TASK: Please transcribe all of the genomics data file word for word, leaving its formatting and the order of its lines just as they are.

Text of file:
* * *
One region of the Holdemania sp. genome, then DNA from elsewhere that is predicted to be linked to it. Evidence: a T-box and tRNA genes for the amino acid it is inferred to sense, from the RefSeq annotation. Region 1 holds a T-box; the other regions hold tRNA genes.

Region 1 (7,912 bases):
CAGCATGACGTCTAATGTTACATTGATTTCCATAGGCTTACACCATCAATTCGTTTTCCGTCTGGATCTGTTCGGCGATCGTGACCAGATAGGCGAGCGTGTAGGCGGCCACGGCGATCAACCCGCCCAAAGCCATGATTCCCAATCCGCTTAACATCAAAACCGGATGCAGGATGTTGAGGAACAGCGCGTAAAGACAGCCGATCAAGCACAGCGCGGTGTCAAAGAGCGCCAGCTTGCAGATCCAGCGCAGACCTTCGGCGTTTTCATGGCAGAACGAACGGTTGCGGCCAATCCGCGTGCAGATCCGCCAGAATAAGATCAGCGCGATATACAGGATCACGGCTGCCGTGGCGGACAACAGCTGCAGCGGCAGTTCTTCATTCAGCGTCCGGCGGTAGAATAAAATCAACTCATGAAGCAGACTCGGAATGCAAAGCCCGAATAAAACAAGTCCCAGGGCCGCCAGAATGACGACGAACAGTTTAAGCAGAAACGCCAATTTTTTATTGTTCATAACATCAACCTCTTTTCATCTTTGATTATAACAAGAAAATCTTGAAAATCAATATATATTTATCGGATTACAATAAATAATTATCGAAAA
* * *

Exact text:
One region of the Holdemania sp. genome, then DNA from elsewhere that is predicted to be linked to it. Evidence: a T-box and tRNA genes for the amino acid it is inferred to sense, from the RefSeq annotation. Region 1 holds a T-box; the other regions hold tRNA genes.

Region 1 (7,912 bases):
CAGCATGACGTCTAATGTTACATTGATTTCCATAGGCTTACACCATCAATTCGTTTTCCGTCTGGATCTGTTCGGCGATCGTGACCAGATAGGCGAGCGTGTAGGCGGCCACGGCGATCAACCCGCCCAAAGCCATGATTCCCAATCCGCTTAACATCAAAACCGGATGCAGGATGTTGAGGAACAGCGCGTAAAGACAGCCGATCAAGCACAGCGCGGTGTCAAAGAGCGCCAGCTTGCAGATCCAGCGCAGACCTTCGGCGTTTTCATGGCAGAACGAACGGTTGCGGCCAATCCGCGTGCAGATCCGCCAGAATAAGATCAGCGCGATATACAGGATCACGGCTGCCGTGGCGGACAACAGCTGCAGCGGCAGTTCTTCATTCAGCGTCCGGCGGTAGAATAAAATCAACTCATGAAGCAGACTCGGAATGCAAAGCCCGAATAAAACAAGTCCCAGGGCCGCCAGAATGACGACGAACAGTTTAAGCAGAAACGCCAATTTTTTATTGTTCATAACATCAACCTCTTTTCATCTTTGATTATAACAAGAAAATCTTGAAAATCAATATATATTTATCGGATTACAATAAATAATTATCGAAAA